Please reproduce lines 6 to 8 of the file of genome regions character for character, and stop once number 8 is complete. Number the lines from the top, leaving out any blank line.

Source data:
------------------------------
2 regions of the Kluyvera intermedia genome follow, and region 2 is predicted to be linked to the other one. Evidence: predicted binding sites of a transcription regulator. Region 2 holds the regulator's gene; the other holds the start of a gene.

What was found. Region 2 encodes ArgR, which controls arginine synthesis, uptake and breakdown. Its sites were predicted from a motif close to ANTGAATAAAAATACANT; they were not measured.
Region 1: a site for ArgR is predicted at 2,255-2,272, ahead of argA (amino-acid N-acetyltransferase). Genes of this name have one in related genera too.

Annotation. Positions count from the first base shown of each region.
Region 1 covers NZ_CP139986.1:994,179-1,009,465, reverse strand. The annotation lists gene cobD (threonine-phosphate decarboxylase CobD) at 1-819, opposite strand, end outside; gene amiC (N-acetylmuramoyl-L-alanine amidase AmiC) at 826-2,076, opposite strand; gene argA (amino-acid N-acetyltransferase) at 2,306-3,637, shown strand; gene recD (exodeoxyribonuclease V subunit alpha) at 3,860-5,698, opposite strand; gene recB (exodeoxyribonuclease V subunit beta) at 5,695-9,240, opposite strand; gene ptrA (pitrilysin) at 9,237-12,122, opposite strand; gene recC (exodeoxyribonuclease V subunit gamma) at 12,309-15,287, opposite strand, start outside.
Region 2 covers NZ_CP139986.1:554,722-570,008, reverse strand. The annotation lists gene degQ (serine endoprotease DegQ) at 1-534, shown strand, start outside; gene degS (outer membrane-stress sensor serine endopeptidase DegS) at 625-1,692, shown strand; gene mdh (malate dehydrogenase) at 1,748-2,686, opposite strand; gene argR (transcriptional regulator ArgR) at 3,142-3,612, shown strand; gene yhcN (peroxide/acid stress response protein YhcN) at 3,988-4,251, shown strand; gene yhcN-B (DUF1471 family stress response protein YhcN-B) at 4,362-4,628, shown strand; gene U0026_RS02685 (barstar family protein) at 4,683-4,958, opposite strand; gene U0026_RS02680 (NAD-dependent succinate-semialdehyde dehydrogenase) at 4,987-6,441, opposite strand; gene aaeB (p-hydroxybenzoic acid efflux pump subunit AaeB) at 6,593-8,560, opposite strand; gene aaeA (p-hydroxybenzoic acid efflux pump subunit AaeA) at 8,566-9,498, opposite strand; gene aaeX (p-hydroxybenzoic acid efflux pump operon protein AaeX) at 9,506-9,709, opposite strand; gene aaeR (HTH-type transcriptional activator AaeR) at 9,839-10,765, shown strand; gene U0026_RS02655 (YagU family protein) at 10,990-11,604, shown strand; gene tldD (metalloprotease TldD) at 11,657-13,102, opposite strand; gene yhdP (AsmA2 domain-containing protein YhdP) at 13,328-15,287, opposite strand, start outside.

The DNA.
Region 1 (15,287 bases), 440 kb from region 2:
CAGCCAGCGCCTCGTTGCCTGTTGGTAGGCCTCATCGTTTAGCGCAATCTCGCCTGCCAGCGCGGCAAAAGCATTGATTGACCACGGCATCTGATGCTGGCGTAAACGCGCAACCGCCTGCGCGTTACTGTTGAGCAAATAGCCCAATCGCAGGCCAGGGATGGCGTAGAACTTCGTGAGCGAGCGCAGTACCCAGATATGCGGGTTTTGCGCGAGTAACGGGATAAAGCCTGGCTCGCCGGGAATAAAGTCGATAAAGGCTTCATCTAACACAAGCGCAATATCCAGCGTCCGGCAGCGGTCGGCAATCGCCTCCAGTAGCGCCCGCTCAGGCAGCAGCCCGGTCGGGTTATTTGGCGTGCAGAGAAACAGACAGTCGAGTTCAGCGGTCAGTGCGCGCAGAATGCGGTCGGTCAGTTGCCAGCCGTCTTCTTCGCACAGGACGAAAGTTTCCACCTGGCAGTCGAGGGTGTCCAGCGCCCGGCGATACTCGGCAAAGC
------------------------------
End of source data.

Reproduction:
Region 2 covers NZ_CP139986.1:554,722-570,008, reverse strand. The annotation lists gene degQ (serine endoprotease DegQ) at 1-534, shown strand, start outside; gene degS (outer membrane-stress sensor serine endopeptidase DegS) at 625-1,692, shown strand; gene mdh (malate dehydrogenase) at 1,748-2,686, opposite strand; gene argR (transcriptional regulator ArgR) at 3,142-3,612, shown strand; gene yhcN (peroxide/acid stress response protein YhcN) at 3,988-4,251, shown strand; gene yhcN-B (DUF1471 family stress response protein YhcN-B) at 4,362-4,628, shown strand; gene U0026_RS02685 (barstar family protein) at 4,683-4,958, opposite strand; gene U0026_RS02680 (NAD-dependent succinate-semialdehyde dehydrogenase) at 4,987-6,441, opposite strand; gene aaeB (p-hydroxybenzoic acid efflux pump subunit AaeB) at 6,593-8,560, opposite strand; gene aaeA (p-hydroxybenzoic acid efflux pump subunit AaeA) at 8,566-9,498, opposite strand; gene aaeX (p-hydroxybenzoic acid efflux pump operon protein AaeX) at 9,506-9,709, opposite strand; gene aaeR (HTH-type transcriptional activator AaeR) at 9,839-10,765, shown strand; gene U0026_RS02655 (YagU family protein) at 10,990-11,604, shown strand; gene tldD (metalloprotease TldD) at 11,657-13,102, opposite strand; gene yhdP (AsmA2 domain-containing protein YhdP) at 13,328-15,287, opposite strand, start outside.

The DNA.
Region 1 (15,287 bases), 440 kb from region 2: